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Could the Duration of Postexposure Antibiotic Prophylaxis Against Inhalational Anthrax be Shortened?

By Luciana Borio, M.D. and John G. Bartlett, M.D., March 17, 2006

The CDC recommends 60 days of postexposure antibiotic prophylaxis in unvaccinated persons after exposure to anthrax spores [1]. This long duration of antibiotic prophylaxis is deemed necessary because spores may persist for a protracted period of time before germinating. If antibiotics are discontinued prematurely in an unvaccinated person, residual spores may germinate and cause disease. However, the experience in 2001 suggested that adherence to 60 days of antibiotics is poor [2].

In 2002, the ACIP recommended the inclusion of anthrax vaccine given at 0, 2, and 4 weeks in combination with antibiotic prophylaxis [1]. This must be administered under an Investigational New Drug (IND) application since anthrax vaccine is not licensed for postexposure use, and the package insert of the licensed vaccine calls for the administration of 6 doses given over 18 months. When combined with vaccine, antibiotics should be continued for 7 to 14 days after the third vaccine dose [1]. Antibody titers in vaccinated persons peak at 14 days after the third dose [3].

In order to investigate whether a short course of antibiotic prophylaxis could prevent disease if combined with anthrax vaccine, Nicholas Vietri and colleagues from the USAMRIID and the NIAID exposed 24 Rhesus macaques to approximately 1600 LD50 of spores by aerosol [4]. Ten macaques were treated with oral ciprofloxacin, beginning 1 to 2 hours after exposure, for 14 days. Ten macaques were treated with ciprofloxacin and also received three doses of anthrax vaccine (AVA) at days 0, 14, and 28. Four macaques did not receive antibiotics or vaccine.

Table: Results




Cipro (n=9)*



Cipro + AVA (n=10)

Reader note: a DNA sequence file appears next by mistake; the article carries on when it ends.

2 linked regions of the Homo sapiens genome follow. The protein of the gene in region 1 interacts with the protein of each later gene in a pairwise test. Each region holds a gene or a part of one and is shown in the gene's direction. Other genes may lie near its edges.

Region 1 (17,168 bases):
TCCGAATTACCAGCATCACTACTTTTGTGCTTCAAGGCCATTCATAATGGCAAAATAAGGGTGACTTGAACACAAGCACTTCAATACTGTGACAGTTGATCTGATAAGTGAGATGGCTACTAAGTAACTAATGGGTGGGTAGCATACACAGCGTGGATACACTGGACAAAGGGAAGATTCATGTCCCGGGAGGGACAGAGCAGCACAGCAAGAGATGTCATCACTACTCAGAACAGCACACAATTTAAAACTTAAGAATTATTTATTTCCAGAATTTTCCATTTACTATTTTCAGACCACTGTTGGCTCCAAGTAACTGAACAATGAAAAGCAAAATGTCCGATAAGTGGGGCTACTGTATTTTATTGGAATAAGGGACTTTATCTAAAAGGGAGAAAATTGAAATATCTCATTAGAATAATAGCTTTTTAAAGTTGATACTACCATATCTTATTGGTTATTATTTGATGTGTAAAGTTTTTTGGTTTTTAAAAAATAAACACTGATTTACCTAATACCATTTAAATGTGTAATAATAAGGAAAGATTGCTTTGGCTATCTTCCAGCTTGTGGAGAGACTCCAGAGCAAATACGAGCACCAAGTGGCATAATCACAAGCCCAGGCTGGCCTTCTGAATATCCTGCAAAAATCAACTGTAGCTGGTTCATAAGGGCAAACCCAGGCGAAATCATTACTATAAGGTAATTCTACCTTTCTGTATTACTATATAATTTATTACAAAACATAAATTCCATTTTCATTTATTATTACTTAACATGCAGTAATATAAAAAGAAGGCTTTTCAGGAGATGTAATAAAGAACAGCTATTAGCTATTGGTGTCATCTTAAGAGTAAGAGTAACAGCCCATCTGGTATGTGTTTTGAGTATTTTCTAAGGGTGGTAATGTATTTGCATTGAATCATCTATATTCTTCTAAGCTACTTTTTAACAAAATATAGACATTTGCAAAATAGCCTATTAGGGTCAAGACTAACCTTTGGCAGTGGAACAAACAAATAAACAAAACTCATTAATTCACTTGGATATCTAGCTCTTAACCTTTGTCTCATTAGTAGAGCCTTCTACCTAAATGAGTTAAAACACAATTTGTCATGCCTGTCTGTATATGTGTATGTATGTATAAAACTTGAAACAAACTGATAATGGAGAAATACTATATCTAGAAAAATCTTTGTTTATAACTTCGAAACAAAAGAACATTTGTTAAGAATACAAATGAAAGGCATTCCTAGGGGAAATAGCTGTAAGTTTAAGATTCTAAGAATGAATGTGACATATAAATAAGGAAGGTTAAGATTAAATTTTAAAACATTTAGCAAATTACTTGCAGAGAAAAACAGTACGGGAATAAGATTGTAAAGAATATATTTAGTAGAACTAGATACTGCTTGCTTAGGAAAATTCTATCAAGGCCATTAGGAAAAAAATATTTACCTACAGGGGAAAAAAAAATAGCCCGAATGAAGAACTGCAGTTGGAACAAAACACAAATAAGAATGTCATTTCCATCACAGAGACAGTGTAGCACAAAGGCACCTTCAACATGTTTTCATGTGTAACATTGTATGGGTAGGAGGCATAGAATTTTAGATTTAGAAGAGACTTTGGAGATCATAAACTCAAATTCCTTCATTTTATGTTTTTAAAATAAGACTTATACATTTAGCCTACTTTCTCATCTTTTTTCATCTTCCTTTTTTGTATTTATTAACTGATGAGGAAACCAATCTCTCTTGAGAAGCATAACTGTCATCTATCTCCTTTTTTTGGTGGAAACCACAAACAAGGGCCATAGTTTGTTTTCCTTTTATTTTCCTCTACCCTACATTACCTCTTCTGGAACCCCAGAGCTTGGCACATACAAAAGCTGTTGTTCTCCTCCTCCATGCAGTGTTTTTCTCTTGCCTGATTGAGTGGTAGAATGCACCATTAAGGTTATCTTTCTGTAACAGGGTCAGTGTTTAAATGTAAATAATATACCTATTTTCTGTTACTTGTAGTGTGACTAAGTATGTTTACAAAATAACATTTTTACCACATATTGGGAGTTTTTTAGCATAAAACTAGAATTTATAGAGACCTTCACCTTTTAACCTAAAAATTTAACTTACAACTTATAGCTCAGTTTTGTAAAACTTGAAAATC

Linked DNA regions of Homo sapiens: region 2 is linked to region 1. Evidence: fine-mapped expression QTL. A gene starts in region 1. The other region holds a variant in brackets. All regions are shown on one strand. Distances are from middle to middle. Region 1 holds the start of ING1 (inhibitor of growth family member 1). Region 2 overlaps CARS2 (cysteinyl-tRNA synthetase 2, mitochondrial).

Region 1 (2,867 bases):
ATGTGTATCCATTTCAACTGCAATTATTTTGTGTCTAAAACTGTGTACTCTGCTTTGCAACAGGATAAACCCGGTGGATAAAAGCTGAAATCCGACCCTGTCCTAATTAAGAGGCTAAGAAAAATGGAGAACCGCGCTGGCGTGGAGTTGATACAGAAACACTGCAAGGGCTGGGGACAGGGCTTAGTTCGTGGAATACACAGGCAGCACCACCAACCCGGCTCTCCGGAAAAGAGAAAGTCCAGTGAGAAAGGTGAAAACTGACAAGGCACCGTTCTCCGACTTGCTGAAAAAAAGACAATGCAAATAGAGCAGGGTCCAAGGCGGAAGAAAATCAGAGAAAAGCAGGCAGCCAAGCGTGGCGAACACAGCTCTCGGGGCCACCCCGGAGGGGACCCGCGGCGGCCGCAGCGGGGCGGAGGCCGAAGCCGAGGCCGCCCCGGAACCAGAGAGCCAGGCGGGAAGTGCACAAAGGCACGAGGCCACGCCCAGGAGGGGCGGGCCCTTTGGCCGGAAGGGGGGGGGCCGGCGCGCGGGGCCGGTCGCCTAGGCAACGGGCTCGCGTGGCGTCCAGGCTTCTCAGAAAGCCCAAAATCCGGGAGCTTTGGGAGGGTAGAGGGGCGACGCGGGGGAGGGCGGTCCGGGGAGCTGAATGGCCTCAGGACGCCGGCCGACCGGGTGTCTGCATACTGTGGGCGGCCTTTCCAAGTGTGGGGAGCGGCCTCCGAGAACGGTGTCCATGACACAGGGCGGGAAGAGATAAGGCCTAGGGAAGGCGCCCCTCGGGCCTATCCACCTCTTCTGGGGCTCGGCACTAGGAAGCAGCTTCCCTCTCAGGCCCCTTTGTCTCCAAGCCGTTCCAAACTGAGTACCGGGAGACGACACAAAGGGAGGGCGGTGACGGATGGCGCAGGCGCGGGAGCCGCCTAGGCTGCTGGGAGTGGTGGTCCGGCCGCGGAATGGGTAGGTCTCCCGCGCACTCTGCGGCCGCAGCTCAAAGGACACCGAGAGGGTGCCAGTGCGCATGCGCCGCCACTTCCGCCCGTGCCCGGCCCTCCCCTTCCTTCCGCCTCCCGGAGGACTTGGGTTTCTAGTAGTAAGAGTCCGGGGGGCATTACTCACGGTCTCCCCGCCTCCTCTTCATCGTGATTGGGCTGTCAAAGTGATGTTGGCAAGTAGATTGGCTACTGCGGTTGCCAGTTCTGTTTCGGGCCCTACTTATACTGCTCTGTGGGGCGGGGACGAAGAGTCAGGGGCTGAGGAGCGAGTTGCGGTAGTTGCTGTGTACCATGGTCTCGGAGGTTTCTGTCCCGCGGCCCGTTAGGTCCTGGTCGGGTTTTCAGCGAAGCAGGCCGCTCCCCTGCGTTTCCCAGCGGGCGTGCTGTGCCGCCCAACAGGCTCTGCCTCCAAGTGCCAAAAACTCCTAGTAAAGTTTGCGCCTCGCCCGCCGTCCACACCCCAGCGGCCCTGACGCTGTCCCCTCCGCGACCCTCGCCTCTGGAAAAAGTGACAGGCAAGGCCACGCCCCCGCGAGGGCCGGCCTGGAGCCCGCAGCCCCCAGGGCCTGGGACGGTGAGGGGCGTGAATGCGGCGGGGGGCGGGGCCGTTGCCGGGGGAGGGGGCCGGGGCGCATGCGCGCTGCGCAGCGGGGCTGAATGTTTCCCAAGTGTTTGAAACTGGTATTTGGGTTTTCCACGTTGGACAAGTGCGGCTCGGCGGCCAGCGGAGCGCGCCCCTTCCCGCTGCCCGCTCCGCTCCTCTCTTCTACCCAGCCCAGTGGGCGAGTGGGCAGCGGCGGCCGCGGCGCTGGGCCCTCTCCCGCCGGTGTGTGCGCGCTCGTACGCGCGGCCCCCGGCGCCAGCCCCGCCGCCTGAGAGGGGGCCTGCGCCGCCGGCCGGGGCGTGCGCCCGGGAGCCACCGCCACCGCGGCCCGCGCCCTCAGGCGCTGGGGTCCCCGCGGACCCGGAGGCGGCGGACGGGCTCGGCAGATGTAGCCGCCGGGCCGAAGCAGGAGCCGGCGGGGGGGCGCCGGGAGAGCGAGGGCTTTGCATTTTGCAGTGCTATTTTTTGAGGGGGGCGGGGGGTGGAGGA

Control (n=4)



 *One animal died of aspiration pneumonia and was excluded from the analysis.

All animals that received antibiotic and vaccine survived the challenge, whereas only 4 of 9 (44%) that received antibiotics alone survived. All of the animals in the control group died within 5 days of challenge, and those in the antibiotic only group died within 10 days of stopping antibiotics.

These results suggest that the addition of postexposure vaccination can shorten the duration of antimicrobial prophylaxis after exposure to anthrax spores. Since all of the animals that died in the antibiotic only group did so within 10 days of stopping antibiotics, one may also conclude that two doses of AVA administered at 0 and 14 days in combination with the antibiotics were sufficient to protect the animals in the antibiotic plus vaccine group. The results of this study suggest an approach to postexposure prophylaxis that could facilitate the public health response to a bioterrorism event involving anthrax, while also sparing significant amounts of antibiotics and anthrax vaccine.


  1. Centers for Disease Control and Prevention. Use of anthrax vaccine in response to terrorism: supplemental recommendations of the Advisory Committee on Immunization Practices. MMWR Morb Mortal Wkly Rep 2002;51:1024-6. . Accessed 3-15-06.

  2. Shepard CW, Soriano-Gabarro-Soriano M, Zell ER, et al. Antimicrobial postexposure prophylaxis for anthrax: adverse events and adherence. Emerg Infect Dis 2002;8:1124-32. . Accessed 3-15-06.

  3. Pittman PR, Kim-Ahn G, Pifat DY, et al. Anthrax vaccine: immunogenicity and safety of a dose- reduction, route-change comparison study in humans. Vaccine 2002;20:1412-20.

  4. Vietri NK, Purcell BK, Lawler JV, et al. Short course postexposure antibiotic prophylaxis when combined with vaccination protects against inhalational anthrax. Abstract LB-23, 43rd Annual Meeting of IDSA, San Francisco, October 6-9, 2005